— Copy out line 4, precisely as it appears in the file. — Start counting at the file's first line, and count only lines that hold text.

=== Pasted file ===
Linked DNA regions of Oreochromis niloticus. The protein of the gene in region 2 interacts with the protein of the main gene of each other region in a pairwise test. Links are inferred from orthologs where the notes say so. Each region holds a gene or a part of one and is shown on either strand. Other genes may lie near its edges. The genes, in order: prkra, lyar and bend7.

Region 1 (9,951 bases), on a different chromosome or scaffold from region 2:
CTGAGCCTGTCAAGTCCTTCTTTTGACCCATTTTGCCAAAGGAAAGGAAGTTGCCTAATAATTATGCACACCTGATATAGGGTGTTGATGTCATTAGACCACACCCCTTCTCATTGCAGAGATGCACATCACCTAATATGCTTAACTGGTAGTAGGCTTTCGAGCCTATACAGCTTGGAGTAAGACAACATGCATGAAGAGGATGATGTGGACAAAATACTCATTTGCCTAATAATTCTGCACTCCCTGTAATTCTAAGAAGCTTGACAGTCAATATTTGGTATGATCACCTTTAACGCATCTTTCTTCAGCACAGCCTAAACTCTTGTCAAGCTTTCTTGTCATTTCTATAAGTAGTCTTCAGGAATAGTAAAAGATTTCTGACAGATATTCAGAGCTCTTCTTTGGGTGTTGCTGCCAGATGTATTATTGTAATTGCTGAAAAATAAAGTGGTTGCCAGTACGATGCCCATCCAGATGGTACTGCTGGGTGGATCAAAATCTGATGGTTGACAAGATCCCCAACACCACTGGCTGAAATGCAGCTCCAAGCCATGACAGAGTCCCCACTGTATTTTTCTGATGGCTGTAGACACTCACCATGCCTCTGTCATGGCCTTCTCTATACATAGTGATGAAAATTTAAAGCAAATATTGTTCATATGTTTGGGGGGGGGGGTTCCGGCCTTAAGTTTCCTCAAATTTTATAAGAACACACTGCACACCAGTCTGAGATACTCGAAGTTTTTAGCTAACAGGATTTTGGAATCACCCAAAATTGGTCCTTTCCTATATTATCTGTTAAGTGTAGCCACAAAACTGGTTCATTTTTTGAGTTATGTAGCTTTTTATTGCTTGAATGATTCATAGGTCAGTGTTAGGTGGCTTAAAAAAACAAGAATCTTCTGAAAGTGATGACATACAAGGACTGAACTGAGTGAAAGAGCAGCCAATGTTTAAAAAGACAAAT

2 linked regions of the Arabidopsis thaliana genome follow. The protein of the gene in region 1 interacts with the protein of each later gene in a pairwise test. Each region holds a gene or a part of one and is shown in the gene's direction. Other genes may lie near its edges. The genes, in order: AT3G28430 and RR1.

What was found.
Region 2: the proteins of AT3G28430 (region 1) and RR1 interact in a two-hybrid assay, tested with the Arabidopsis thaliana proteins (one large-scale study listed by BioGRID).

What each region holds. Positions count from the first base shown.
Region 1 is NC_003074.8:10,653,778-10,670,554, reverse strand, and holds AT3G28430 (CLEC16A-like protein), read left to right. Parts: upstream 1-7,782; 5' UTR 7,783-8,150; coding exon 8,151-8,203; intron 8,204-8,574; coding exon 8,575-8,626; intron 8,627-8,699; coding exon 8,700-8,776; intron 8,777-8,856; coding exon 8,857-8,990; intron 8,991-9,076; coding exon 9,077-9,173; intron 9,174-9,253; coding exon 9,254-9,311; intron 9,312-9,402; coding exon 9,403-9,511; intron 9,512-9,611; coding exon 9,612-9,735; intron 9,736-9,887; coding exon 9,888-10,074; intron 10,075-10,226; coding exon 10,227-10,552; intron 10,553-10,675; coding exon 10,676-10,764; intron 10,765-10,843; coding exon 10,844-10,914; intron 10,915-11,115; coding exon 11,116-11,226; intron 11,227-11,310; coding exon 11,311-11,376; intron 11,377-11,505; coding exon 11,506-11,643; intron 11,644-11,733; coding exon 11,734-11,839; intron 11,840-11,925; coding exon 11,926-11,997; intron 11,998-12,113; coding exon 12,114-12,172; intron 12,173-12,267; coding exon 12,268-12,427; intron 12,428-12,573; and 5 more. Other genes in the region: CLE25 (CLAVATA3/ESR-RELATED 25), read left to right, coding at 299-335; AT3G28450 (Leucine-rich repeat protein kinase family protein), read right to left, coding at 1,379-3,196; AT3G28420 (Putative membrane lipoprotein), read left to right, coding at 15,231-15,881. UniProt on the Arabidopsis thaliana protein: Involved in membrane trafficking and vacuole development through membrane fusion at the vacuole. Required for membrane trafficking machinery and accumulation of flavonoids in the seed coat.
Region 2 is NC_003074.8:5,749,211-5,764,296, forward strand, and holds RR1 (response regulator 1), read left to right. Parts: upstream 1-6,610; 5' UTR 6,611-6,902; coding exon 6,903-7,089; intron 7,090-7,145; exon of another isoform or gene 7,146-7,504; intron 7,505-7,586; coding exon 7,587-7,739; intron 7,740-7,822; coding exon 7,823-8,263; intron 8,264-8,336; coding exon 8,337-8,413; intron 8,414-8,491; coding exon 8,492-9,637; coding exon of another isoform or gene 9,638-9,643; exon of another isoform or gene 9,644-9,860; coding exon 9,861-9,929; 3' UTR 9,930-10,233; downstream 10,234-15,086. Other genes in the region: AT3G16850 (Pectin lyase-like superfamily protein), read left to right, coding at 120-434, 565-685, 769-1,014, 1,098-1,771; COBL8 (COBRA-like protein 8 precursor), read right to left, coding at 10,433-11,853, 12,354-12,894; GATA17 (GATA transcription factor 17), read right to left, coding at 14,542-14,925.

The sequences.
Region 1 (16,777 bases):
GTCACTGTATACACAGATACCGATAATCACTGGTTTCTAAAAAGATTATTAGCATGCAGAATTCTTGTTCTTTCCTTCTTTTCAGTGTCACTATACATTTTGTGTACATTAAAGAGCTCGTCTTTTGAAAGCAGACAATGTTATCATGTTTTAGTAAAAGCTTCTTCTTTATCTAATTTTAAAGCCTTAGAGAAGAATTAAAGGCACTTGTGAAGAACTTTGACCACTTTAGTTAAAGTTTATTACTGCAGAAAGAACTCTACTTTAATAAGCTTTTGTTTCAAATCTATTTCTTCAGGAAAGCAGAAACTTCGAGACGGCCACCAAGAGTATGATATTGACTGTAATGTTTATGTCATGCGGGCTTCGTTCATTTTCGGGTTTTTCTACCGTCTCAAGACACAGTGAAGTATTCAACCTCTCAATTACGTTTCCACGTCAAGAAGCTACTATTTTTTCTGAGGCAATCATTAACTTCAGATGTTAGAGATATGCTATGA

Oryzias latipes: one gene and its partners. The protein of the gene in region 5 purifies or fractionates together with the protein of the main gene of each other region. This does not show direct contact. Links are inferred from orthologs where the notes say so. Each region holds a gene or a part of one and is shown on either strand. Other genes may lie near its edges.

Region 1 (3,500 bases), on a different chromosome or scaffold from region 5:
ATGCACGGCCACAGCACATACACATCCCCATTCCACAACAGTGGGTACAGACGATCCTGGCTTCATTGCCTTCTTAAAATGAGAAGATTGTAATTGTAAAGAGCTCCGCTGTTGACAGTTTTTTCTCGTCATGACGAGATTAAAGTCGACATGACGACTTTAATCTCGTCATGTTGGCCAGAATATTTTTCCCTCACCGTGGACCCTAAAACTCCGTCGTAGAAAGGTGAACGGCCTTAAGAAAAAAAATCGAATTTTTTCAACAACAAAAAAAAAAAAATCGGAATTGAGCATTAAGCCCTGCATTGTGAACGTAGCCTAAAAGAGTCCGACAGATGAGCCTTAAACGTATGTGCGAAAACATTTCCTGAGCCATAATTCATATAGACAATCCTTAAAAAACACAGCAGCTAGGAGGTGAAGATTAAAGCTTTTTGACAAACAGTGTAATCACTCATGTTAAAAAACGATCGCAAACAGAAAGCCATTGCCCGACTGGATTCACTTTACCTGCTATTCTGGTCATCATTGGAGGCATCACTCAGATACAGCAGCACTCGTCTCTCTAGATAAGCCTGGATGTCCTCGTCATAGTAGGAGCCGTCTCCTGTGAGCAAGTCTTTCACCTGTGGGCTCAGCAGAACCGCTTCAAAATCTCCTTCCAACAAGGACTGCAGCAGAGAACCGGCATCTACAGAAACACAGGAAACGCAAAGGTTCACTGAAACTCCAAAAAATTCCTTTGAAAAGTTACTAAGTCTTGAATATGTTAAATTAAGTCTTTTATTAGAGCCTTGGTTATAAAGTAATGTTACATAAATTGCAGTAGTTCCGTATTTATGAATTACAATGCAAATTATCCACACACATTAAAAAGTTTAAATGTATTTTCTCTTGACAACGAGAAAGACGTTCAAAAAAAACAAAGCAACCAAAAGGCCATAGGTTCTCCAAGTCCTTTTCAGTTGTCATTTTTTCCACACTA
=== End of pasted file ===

2 linked regions of the Arabidopsis thaliana genome follow. The protein of the gene in region 1 interacts with the protein of each later gene in a pairwise test. Each region holds a gene or a part of one and is shown in the gene's direction. Other genes may lie near its edges. The genes, in order: AT3G28430 and RR1.